10th February 2012
The group will pay nearly £1000 per square foot, compared to a previous high of £965 set by Swiss jeweller Piaget in 2009. Peter Mace, retail partner at Cushman & Wakefield, is quoted as saying rents may push as high as £1,200 over the next six months.
Prime commercial property continued to grow in the second half of 2011, in spite of the prevailing economic gloom. According to the industry-standard index provider IPD, prime property rose by 0.6% in the final quarter of the year. It counterbalanced substantial weakness in the secondary market to give an overall return of 1.4% for the fourth quarter, or 7.8% for the year as a whole.
But the price paid by Ferragamo will provide oxygen to those who have been murmuring about a bubble in prime London property. In this piece PPR Estates reported an increase in distressed sellers over the past two months: "there had been a rising number of "distressed" sellers in other parts of the country, but London had appeared to be immune as prices continued to rise… (There has now been a) jump in the number of inquiries from both residential and commercial property owners in the capital who need to access the equity in their home quickly."
This is by no means an isolated example. Some institutional property managers are reporting similarly inflated valuations in key areas in Europe: "The weight of money seeking the best assets has driven down capitalization rates, an industry gauge for investment that measures rental income as a proportion of property value." The article goes on to suggest that some buildings in London are now being offered at prices that are ‘detached from the economic reality'.
Ainslie McLennan, property manager at Henderson, says that of the three categories of commercial property – prime, core and secondary – prime now looks highly valued. She says: "The type of property that ticks every box – long tenancies, good location, strong tenants – is looking pretty expensive. ‘Core' property, which may tick most boxes, is expensive in parts. It depends on the type of property that can be sourced. If there are distressed sellers, the price can be much better."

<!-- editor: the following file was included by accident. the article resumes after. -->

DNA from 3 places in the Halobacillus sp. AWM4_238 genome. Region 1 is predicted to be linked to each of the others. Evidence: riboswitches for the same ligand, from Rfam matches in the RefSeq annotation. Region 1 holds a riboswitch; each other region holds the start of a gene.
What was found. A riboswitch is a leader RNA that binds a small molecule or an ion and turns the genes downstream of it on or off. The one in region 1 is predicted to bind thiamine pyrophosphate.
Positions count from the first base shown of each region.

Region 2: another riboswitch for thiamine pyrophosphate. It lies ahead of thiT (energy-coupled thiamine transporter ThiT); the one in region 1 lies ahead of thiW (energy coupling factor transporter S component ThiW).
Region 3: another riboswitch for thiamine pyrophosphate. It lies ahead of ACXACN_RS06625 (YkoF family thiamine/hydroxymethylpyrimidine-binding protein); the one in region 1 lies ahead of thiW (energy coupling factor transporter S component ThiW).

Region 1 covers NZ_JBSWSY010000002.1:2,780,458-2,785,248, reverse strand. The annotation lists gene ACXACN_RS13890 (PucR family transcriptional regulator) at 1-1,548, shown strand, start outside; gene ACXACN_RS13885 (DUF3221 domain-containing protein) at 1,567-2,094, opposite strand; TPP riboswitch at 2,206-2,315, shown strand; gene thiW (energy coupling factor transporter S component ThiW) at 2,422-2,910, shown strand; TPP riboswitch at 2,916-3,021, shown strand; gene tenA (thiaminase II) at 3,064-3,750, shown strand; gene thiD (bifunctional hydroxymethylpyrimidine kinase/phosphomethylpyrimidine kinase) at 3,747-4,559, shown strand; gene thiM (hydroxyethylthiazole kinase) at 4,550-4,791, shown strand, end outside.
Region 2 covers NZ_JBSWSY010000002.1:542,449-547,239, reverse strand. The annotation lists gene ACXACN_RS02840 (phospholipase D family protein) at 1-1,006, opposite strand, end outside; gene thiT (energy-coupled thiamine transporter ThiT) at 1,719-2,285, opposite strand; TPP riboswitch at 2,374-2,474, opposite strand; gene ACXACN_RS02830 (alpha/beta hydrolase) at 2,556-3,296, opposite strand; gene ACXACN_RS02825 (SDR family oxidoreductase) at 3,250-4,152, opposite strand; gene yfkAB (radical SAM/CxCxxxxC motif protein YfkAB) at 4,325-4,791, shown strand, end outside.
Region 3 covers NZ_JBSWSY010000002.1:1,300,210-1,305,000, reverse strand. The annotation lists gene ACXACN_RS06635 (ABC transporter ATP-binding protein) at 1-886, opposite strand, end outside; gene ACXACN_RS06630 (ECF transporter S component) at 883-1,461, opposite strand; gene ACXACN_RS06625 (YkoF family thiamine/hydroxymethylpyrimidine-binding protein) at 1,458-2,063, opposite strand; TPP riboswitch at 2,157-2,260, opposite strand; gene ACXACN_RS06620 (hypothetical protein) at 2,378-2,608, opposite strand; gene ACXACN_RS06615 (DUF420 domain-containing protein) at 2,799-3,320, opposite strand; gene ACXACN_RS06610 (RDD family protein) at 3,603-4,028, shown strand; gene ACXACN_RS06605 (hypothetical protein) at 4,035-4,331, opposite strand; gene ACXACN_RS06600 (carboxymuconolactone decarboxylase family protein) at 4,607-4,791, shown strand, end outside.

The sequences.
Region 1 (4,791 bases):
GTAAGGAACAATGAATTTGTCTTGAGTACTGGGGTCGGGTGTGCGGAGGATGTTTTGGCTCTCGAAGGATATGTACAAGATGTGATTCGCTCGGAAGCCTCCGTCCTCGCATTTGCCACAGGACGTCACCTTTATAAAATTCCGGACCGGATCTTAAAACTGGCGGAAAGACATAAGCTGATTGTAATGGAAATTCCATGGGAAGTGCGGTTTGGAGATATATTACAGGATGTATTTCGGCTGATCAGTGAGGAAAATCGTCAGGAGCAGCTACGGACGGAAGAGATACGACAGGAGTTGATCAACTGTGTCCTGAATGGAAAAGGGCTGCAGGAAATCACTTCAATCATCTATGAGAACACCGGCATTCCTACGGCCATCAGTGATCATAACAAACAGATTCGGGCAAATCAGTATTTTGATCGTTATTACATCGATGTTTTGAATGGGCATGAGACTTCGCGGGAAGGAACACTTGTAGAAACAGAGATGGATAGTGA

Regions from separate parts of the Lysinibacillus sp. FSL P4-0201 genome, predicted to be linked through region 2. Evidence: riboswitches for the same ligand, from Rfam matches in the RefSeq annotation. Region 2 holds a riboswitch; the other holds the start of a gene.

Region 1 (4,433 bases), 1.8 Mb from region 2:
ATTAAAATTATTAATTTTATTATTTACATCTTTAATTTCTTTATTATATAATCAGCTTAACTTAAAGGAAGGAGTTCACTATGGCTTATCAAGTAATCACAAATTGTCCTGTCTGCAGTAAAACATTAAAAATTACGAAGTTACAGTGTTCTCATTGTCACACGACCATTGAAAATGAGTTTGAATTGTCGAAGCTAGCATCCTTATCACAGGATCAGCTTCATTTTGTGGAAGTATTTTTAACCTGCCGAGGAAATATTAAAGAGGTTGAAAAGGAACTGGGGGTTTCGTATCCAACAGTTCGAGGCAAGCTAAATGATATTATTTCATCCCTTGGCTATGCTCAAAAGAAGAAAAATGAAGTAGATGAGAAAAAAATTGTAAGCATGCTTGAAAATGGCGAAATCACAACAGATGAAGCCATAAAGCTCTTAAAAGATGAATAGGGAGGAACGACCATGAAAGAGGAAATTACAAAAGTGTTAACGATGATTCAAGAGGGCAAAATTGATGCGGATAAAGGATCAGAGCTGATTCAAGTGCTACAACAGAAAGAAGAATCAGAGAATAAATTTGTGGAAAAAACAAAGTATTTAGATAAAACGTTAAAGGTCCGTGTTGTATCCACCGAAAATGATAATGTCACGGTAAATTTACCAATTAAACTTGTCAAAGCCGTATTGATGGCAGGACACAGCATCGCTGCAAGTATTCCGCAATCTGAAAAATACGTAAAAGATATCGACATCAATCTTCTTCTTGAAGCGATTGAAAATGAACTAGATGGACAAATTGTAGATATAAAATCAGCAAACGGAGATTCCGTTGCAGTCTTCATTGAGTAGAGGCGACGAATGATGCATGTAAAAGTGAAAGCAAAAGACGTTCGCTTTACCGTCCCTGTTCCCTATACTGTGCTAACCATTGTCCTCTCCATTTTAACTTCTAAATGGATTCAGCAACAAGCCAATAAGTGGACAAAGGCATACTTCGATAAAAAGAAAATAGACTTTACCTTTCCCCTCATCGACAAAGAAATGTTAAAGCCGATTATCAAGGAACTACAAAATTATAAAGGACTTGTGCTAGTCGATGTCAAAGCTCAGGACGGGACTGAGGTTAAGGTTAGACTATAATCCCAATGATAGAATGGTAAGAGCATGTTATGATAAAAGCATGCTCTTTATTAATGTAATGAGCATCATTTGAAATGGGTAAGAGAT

But the economic environment does not support a move into secondary property, where valuations are weak and getting weaker. McLennan says that there are still a lot of problems in that part of the market. The banks are offloading their property portfolios with the aim of improving their balance sheets, creating excess supply; there is weakness in the office market as the public sector is trimmed; and the high street retail sector is absorbing lower consumer spending and a structural move to buying on the Internet. She says that there will come a time when these areas are less pressurised, but many will struggle for some time to come. Her solution has been to focus on those areas of the market that may have a strong tenant or a long lease, but may not be in a perfect location.
Equally, the prime market could sustain its current levels for some time to come. The IPD Index shows that the average yield on prime property is 4.8%. This is around 2.5% higher than the 10-year gilt and as such, is still pricing in a chunky risk premium. At the time of the commercial property boom in 2008, the yield on UK gilts and prime property were approximately in line.
The UK continues to be seen as a ‘safe haven' for foreign buyers. It has shored up its AAA-rating, sterling is low by historic standards and is one-step removed from the Eurozone crisis. Equally, demand in prime property continues to be limited. This piece suggests that there is some £36bn chasing £10bn of commercial investment property for sale in central London:
Ultimately, the world's wealthy is likely continue to support the prime residential and commercial property markets in London. It is difficult to see any of Facebook's new millionaires uprooting from California, but a few flotations in the M4 corridor may continue to boost demand.
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